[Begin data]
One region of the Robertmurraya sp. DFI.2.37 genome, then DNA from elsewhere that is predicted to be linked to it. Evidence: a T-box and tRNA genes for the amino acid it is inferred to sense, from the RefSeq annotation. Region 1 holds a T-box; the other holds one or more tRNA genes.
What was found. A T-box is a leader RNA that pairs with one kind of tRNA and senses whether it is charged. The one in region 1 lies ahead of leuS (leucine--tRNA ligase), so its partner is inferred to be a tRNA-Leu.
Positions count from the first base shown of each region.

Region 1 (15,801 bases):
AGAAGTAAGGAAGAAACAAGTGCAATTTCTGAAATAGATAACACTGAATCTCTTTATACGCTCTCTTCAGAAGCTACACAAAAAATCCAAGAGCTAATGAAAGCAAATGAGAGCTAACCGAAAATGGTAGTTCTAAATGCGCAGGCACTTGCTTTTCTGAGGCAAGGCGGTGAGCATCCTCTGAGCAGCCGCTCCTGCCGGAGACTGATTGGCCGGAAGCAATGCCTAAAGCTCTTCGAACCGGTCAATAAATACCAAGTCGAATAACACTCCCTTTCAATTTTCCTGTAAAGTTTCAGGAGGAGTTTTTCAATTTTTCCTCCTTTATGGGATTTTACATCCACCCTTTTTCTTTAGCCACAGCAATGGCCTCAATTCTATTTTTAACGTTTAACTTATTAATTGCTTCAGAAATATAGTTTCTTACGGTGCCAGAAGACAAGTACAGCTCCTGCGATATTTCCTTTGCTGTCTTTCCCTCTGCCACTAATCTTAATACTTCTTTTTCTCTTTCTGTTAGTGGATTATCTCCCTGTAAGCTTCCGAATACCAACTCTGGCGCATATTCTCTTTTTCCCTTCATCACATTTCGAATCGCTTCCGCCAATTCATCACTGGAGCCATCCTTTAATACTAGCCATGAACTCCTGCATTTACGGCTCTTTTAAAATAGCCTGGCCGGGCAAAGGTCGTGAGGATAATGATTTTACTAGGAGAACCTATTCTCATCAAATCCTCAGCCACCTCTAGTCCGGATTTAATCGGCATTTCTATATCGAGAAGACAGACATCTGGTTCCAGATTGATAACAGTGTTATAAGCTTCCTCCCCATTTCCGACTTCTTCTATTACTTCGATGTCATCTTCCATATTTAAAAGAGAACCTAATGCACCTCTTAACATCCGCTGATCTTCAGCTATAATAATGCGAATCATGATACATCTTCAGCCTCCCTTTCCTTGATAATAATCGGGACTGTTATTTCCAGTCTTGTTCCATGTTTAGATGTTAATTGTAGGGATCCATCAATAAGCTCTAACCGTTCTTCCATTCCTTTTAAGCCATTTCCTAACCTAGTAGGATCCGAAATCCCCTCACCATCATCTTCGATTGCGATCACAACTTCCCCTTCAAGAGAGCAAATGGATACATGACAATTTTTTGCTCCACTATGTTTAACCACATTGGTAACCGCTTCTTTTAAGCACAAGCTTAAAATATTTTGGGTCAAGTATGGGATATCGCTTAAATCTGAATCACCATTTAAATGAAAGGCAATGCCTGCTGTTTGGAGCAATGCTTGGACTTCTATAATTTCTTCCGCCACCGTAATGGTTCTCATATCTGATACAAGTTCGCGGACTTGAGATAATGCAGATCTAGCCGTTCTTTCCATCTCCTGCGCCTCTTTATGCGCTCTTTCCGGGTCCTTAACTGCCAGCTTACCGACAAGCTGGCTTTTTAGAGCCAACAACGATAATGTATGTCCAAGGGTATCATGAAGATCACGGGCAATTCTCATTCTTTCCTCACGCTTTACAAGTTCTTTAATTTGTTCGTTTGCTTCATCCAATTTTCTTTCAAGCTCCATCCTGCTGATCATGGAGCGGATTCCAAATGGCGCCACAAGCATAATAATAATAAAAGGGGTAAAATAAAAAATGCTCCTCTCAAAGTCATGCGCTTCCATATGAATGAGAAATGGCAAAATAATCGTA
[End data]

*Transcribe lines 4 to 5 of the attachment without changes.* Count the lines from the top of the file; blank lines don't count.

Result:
Region 1 (15,801 bases):
AGAAGTAAGGAAGAAACAAGTGCAATTTCTGAAATAGATAACACTGAATCTCTTTATACGCTCTCTTCAGAAGCTACACAAAAAATCCAAGAGCTAATGAAAGCAAATGAGAGCTAACCGAAAATGGTAGTTCTAAATGCGCAGGCACTTGCTTTTCTGAGGCAAGGCGGTGAGCATCCTCTGAGCAGCCGCTCCTGCCGGAGACTGATTGGCCGGAAGCAATGCCTAAAGCTCTTCGAACCGGTCAATAAATACCAAGTCGAATAACACTCCCTTTCAATTTTCCTGTAAAGTTTCAGGAGGAGTTTTTCAATTTTTCCTCCTTTATGGGATTTTACATCCACCCTTTTTCTTTAGCCACAGCAATGGCCTCAATTCTATTTTTAACGTTTAACTTATTAATTGCTTCAGAAATATAGTTTCTTACGGTGCCAGAAGACAAGTACAGCTCCTGCGATATTTCCTTTGCTGTCTTTCCCTCTGCCACTAATCTTAATACTTCTTTTTCTCTTTCTGTTAGTGGATTATCTCCCTGTAAGCTTCCGAATACCAACTCTGGCGCATATTCTCTTTTTCCCTTCATCACATTTCGAATCGCTTCCGCCAATTCATCACTGGAGCCATCCTTTAATACTAGCCATGAACTCCTGCATTTACGGCTCTTTTAAAATAGCCTGGCCGGGCAAAGGTCGTGAGGATAATGATTTTACTAGGAGAACCTATTCTCATCAAATCCTCAGCCACCTCTAGTCCGGATTTAATCGGCATTTCTATATCGAGAAGACAGACATCTGGTTCCAGATTGATAACAGTGTTATAAGCTTCCTCCCCATTTCCGACTTCTTCTATTACTTCGATGTCATCTTCCATATTTAAAAGAGAACCTAATGCACCTCTTAACATCCGCTGATCTTCAGCTATAATAATGCGAATCATGATACATCTTCAGCCTCCCTTTCCTTGATAATAATCGGGACTGTTATTTCCAGTCTTGTTCCATGTTTAGATGTTAATTGTAGGGATCCATCAATAAGCTCTAACCGTTCTTCCATTCCTTTTAAGCCATTTCCTAACCTAGTAGGATCCGAAATCCCCTCACCATCATCTTCGATTGCGATCACAACTTCCCCTTCAAGAGAGCAAATGGATACATGACAATTTTTTGCTCCACTATGTTTAACCACATTGGTAACCGCTTCTTTTAAGCACAAGCTTAAAATATTTTGGGTCAAGTATGGGATATCGCTTAAATCTGAATCACCATTTAAATGAAAGGCAATGCCTGCTGTTTGGAGCAATGCTTGGACTTCTATAATTTCTTCCGCCACCGTAATGGTTCTCATATCTGATACAAGTTCGCGGACTTGAGATAATGCAGATCTAGCCGTTCTTTCCATCTCCTGCGCCTCTTTATGCGCTCTTTCCGGGTCCTTAACTGCCAGCTTACCGACAAGCTGGCTTTTTAGAGCCAACAACGATAATGTATGTCCAAGGGTATCATGAAGATCACGGGCAATTCTCATTCTTTCCTCACGCTTTACAAGTTCTTTAATTTGTTCGTTTGCTTCATCCAATTTTCTTTCAAGCTCCATCCTGCTGATCATGGAGCGGATTCCAAATGGCGCCACAAGCATAATAATAATAAAAGGGGTAAAATAAAAAATGCTCCTCTCAAAGTCATGCGCTTCCATATGAATGAGAAATGGCAAAATAATCGTA